Date of Award


Degree Name

Master of Science




Sandor Dorgo


Push-ups are widely used in public school physical education classes, and by military and law enforcement organizations to test upper body muscular fitness. The majority of the test protocols do not specify a hand position. Some research has demonstrated that hand positioning has a significant effect of on electromyographic activity of the working muscles, ground reaction forces and elbow joint loads during single or sub-maximal push-ups. However there are no scientific studies on how a change of hand positions would affect performance in a maximal push-up test to volitional exhaustion. This study examined performance in a maximal push-up test in each of four different hand positions: self-selected, wide, shoulder width and narrow. After the characteristics of the individual self-selected positions were determined and recorded, 36 subjects (15 females and 21 males) performed push-up trials in each of the four randomly selected positions on four non-consecutive days. The maximum number of correct push-ups was recorded and statistically analyzed. Female subjects were able to perform significantly more push-ups in the wide position than in the narrow or shoulder width position (P < 0.05). Male subjects performed significantly more push-ups in the wide position than in the self-selected, the shoulder width or the narrow position (P < 0.01). The results of this study suggest that hand positioning can significantly affect the results of a push-up test and therefore should be controlled in such testing.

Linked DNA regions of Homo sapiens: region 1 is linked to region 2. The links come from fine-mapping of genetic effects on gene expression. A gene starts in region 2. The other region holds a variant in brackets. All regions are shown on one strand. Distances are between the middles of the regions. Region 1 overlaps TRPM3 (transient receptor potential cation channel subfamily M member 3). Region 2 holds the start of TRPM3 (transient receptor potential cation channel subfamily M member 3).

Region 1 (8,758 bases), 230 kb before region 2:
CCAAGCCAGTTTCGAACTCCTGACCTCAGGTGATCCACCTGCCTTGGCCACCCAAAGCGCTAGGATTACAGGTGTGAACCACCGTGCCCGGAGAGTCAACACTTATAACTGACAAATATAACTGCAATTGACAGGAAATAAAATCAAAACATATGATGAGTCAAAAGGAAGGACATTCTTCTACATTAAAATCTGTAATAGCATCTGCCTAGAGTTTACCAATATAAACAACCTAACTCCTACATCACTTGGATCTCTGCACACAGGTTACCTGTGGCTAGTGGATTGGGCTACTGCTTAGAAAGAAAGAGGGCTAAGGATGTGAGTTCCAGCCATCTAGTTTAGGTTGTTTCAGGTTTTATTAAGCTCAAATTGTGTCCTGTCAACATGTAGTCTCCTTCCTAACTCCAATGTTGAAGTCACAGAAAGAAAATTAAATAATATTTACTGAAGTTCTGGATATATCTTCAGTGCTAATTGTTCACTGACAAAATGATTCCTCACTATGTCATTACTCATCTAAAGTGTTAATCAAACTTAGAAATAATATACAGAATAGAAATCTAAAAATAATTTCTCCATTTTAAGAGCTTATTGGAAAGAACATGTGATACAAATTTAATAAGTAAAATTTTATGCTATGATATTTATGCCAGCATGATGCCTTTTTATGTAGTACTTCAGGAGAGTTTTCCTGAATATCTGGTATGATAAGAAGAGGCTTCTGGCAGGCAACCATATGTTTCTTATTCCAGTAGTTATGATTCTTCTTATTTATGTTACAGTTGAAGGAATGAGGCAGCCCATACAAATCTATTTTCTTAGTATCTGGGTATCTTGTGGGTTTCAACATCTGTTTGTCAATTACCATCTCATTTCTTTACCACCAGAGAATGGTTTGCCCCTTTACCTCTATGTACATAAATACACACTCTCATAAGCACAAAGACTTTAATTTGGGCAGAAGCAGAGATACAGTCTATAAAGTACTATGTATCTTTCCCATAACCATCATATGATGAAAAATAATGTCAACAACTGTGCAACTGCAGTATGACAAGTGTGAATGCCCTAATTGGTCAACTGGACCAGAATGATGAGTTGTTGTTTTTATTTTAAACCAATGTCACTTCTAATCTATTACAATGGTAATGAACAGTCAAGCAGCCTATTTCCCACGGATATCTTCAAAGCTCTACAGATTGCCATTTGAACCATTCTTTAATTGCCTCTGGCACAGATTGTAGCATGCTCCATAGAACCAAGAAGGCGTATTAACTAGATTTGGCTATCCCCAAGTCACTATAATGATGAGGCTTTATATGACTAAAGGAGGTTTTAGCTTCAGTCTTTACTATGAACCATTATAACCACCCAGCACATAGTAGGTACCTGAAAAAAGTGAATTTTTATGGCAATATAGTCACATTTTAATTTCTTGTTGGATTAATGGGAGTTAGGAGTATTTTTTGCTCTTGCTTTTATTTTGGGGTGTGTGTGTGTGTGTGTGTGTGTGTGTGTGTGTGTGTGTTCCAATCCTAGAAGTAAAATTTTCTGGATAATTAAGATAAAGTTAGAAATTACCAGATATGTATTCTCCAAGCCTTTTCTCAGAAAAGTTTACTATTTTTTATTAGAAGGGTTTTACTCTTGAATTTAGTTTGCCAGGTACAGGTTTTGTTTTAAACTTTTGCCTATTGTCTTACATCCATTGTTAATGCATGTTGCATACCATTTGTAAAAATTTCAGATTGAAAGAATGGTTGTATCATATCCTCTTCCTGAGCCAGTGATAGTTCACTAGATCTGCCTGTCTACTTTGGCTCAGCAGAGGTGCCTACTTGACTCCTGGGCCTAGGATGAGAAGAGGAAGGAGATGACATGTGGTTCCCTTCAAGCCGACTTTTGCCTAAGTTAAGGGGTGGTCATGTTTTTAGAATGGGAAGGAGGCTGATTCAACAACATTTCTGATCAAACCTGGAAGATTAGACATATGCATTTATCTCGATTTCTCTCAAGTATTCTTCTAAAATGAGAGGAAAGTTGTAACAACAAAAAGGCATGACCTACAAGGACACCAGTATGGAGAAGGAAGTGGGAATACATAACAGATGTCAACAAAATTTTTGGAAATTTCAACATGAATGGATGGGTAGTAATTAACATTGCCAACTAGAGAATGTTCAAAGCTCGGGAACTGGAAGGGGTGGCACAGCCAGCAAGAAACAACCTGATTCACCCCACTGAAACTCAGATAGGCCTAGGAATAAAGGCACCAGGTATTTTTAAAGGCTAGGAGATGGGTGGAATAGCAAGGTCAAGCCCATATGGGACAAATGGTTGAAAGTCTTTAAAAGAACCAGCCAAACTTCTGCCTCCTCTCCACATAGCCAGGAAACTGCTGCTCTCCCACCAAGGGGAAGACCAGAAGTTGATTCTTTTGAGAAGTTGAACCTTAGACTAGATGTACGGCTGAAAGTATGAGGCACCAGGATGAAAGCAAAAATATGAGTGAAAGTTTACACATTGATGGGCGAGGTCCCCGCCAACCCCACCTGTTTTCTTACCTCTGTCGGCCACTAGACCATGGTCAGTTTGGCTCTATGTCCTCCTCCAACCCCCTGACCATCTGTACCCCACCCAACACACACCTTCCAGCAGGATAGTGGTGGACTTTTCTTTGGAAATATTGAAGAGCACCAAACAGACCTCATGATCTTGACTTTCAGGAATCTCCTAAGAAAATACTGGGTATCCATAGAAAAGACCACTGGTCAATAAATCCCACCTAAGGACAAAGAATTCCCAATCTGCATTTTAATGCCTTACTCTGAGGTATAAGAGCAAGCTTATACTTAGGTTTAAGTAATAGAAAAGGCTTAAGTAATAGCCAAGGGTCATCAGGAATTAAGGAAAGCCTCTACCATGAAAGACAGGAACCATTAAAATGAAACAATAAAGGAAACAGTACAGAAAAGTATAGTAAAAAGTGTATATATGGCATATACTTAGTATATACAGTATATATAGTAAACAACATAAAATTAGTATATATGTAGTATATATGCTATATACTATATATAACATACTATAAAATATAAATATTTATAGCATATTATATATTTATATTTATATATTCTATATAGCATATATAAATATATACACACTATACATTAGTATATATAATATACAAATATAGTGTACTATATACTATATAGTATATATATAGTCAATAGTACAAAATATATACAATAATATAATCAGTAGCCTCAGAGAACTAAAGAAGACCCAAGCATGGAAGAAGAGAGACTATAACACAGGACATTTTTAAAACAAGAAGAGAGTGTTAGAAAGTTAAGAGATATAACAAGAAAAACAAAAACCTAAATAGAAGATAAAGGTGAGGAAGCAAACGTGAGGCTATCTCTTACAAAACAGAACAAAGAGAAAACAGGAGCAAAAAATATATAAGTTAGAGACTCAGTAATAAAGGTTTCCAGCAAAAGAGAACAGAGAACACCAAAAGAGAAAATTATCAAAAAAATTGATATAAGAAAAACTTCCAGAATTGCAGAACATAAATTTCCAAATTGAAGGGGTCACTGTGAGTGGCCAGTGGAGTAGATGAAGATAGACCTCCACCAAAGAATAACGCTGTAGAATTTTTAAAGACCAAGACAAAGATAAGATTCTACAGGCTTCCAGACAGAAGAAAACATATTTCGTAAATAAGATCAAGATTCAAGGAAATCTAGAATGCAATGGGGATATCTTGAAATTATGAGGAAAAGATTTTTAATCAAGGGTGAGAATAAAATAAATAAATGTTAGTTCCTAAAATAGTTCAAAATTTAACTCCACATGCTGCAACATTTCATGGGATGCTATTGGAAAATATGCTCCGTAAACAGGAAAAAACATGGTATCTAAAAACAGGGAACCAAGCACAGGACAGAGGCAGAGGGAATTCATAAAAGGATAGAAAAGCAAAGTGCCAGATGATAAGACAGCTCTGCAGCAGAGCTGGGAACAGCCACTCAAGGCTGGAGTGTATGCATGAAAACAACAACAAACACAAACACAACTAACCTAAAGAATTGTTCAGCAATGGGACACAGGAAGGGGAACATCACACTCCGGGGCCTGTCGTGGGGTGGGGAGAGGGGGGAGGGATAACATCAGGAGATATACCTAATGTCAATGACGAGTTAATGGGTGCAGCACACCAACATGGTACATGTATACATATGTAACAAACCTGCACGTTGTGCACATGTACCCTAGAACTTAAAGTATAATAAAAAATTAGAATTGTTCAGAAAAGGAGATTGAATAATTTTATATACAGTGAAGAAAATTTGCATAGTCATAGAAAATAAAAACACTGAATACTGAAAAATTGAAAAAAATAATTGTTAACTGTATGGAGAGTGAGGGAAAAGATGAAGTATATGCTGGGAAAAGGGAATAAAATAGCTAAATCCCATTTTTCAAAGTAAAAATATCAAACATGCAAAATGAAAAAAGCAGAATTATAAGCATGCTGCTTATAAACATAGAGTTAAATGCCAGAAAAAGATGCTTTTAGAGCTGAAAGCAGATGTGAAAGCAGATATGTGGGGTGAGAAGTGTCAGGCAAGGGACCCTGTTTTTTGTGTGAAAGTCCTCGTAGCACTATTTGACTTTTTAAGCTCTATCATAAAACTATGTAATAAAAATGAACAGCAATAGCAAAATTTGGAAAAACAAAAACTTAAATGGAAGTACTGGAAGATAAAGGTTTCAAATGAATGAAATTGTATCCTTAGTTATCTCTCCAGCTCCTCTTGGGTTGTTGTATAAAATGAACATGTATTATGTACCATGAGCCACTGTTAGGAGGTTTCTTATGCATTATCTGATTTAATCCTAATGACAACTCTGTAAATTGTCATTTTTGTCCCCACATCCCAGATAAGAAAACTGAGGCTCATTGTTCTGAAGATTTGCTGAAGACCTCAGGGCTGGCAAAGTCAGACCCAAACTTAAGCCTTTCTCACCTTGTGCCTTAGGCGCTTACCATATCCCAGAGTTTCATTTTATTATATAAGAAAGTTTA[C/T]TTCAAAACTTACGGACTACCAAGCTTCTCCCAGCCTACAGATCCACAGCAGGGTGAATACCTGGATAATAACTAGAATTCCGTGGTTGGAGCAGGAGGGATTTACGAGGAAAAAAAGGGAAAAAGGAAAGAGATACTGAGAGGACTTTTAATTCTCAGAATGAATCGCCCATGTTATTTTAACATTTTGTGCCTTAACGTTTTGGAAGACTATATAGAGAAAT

Received from ProQuest

File Size

46 pages

File Format


Rights Holder

Gregory Douglas Brickey